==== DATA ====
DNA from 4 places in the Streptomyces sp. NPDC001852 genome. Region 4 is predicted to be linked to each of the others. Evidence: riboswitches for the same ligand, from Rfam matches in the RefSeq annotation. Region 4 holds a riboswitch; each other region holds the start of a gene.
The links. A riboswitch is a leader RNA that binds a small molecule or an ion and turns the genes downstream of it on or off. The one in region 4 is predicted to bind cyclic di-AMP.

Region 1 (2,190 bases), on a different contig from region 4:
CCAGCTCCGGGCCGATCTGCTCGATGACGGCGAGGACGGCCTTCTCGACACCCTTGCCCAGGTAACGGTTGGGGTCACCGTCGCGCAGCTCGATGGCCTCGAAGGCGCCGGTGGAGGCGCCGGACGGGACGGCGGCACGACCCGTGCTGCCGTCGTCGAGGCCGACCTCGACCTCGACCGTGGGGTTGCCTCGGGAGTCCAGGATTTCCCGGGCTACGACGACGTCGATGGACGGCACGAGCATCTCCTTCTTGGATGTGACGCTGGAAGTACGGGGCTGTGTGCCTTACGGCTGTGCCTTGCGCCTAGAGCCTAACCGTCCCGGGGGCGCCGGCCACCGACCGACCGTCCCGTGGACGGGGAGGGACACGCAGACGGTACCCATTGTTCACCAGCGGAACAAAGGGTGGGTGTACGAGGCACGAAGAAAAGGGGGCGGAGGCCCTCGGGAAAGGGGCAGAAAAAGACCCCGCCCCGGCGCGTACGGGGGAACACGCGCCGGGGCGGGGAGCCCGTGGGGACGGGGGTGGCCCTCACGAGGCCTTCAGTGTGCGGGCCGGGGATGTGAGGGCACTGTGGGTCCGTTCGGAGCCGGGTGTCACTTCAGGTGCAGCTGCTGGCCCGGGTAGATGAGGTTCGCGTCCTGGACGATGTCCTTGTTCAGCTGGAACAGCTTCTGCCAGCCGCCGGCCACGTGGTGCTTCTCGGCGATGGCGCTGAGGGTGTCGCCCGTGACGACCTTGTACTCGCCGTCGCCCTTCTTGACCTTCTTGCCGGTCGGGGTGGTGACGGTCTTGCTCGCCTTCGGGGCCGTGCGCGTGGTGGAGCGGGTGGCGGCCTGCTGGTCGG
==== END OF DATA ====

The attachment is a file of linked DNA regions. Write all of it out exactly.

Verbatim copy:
DNA from 4 places in the Streptomyces sp. NPDC001852 genome. Region 4 is predicted to be linked to each of the others. Evidence: riboswitches for the same ligand, from Rfam matches in the RefSeq annotation. Region 4 holds a riboswitch; each other region holds the start of a gene.
The links. A riboswitch is a leader RNA that binds a small molecule or an ion and turns the genes downstream of it on or off. The one in region 4 is predicted to bind cyclic di-AMP.

Region 1 (2,190 bases), on a different contig from region 4:
CCAGCTCCGGGCCGATCTGCTCGATGACGGCGAGGACGGCCTTCTCGACACCCTTGCCCAGGTAACGGTTGGGGTCACCGTCGCGCAGCTCGATGGCCTCGAAGGCGCCGGTGGAGGCGCCGGACGGGACGGCGGCACGACCCGTGCTGCCGTCGTCGAGGCCGACCTCGACCTCGACCGTGGGGTTGCCTCGGGAGTCCAGGATTTCCCGGGCTACGACGACGTCGATGGACGGCACGAGCATCTCCTTCTTGGATGTGACGCTGGAAGTACGGGGCTGTGTGCCTTACGGCTGTGCCTTGCGCCTAGAGCCTAACCGTCCCGGGGGCGCCGGCCACCGACCGACCGTCCCGTGGACGGGGAGGGACACGCAGACGGTACCCATTGTTCACCAGCGGAACAAAGGGTGGGTGTACGAGGCACGAAGAAAAGGGGGCGGAGGCCCTCGGGAAAGGGGCAGAAAAAGACCCCGCCCCGGCGCGTACGGGGGAACACGCGCCGGGGCGGGGAGCCCGTGGGGACGGGGGTGGCCCTCACGAGGCCTTCAGTGTGCGGGCCGGGGATGTGAGGGCACTGTGGGTCCGTTCGGAGCCGGGTGTCACTTCAGGTGCAGCTGCTGGCCCGGGTAGATGAGGTTCGCGTCCTGGACGATGTCCTTGTTCAGCTGGAACAGCTTCTGCCAGCCGCCGGCCACGTGGTGCTTCTCGGCGATGGCGCTGAGGGTGTCGCCCGTGACGACCTTGTACTCGCCGTCGCCCTTCTTGACCTTCTTGCCGGTCGGGGTGGTGACGGTCTTGCTCGCCTTCGGGGCCGTGCGCGTGGTGGAGCGGGTGGCGGCCTGCTGGTCGG